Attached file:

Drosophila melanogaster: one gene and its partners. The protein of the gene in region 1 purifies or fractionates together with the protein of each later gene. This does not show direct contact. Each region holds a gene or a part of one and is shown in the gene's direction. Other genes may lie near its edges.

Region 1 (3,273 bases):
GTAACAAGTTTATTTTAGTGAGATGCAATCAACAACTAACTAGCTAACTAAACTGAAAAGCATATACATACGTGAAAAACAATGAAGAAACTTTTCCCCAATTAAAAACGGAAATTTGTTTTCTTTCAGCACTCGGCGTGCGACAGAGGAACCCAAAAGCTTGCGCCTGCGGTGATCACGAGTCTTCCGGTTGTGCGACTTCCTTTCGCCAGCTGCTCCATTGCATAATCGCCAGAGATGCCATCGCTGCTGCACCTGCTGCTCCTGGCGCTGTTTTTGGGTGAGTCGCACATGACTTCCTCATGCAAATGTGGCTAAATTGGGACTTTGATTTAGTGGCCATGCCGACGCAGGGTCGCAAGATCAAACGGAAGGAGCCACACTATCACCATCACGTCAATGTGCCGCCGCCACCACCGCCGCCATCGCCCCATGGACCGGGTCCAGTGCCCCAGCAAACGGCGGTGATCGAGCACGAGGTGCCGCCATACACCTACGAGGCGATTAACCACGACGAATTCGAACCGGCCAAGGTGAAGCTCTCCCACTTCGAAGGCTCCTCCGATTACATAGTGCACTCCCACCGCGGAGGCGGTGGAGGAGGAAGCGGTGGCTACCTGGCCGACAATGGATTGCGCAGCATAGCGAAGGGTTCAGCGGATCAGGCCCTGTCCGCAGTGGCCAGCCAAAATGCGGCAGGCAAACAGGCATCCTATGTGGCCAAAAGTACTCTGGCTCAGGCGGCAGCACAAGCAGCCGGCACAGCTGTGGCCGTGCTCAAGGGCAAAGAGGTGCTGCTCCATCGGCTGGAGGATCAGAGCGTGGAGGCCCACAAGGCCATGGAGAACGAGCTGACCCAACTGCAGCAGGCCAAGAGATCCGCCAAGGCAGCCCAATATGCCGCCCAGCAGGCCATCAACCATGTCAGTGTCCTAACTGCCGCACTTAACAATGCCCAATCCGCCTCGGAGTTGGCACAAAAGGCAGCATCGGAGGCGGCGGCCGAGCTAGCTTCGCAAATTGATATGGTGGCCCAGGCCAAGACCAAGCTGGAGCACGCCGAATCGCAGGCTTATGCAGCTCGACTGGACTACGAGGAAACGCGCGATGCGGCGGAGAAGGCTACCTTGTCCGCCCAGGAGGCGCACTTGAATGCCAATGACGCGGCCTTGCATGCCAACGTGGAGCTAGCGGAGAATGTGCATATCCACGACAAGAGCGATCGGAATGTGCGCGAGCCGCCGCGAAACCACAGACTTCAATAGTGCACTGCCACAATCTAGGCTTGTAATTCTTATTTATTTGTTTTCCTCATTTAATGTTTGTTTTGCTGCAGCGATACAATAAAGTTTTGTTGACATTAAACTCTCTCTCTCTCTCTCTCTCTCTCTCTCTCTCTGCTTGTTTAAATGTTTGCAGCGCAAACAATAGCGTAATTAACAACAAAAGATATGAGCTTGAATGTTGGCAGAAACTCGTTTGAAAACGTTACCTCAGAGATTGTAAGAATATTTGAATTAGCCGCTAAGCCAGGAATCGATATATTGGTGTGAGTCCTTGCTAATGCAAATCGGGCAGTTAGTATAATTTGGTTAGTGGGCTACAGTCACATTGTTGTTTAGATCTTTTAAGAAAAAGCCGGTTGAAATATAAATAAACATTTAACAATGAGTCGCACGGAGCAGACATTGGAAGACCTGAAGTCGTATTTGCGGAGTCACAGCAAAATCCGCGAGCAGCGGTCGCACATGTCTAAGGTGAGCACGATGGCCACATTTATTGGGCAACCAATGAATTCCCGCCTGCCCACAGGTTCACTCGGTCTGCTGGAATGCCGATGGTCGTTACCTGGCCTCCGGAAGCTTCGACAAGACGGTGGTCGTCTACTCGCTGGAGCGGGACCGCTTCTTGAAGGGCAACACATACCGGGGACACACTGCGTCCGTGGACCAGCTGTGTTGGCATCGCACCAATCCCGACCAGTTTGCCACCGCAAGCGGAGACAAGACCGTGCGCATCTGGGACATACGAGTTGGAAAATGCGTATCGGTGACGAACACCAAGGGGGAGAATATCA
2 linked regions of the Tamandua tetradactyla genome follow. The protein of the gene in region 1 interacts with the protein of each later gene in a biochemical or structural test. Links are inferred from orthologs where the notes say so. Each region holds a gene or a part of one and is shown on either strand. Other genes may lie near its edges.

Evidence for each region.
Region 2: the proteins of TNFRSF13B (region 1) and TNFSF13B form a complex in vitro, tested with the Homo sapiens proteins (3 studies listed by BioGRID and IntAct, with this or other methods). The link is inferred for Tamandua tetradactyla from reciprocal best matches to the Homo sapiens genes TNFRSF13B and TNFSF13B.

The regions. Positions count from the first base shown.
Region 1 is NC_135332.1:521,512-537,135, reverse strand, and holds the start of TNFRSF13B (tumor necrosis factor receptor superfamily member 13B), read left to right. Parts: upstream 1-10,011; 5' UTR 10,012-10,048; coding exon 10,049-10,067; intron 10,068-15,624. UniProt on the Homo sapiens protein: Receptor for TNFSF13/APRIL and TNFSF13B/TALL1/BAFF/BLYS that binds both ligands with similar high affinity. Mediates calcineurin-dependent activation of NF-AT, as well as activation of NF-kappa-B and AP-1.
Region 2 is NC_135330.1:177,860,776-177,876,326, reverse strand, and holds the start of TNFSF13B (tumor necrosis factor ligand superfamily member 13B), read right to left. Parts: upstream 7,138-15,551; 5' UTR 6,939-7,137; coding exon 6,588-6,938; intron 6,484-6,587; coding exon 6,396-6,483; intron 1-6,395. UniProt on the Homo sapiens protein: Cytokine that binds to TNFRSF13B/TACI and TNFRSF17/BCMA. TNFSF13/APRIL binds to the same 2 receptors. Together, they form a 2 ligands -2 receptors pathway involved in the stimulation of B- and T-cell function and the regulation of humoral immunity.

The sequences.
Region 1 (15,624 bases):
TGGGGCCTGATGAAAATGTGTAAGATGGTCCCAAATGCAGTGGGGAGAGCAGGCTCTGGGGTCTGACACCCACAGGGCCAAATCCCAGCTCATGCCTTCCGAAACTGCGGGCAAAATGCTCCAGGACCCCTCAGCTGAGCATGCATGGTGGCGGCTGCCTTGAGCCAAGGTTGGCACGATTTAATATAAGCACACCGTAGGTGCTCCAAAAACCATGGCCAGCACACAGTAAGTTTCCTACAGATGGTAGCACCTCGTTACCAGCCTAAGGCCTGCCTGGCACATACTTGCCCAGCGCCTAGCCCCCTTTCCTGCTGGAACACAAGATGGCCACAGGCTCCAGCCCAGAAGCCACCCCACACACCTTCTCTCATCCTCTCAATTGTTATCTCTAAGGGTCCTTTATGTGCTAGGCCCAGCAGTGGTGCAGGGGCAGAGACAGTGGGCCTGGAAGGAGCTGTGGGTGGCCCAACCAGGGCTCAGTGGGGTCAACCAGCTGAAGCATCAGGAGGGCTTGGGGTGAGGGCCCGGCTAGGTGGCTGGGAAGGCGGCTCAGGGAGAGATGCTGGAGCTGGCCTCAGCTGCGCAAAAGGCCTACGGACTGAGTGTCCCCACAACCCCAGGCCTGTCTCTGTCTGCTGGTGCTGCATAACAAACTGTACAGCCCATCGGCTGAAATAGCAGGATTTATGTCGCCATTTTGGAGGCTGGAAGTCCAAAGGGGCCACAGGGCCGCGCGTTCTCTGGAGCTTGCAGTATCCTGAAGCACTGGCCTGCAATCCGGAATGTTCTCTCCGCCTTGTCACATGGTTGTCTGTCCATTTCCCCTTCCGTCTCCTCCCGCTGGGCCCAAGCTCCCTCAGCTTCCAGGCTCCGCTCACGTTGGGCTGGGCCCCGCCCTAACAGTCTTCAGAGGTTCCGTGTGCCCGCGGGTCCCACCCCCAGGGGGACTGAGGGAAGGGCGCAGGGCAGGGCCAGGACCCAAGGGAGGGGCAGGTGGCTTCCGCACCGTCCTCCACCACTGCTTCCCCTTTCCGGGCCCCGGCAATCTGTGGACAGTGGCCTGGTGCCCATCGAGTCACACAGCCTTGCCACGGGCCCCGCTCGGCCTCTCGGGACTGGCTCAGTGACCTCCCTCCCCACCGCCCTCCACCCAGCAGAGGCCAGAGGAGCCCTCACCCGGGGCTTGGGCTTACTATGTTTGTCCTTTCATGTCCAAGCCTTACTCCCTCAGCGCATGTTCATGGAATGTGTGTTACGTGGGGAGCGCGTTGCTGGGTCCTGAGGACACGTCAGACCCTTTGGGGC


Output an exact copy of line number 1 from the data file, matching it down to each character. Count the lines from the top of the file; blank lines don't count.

Drosophila melanogaster: one gene and its partners. The protein of the gene in region 1 purifies or fractionates together with the protein of each later gene. This does not show direct contact. Each region holds a gene or a part of one and is shown in the gene's direction. Other genes may lie near its edges.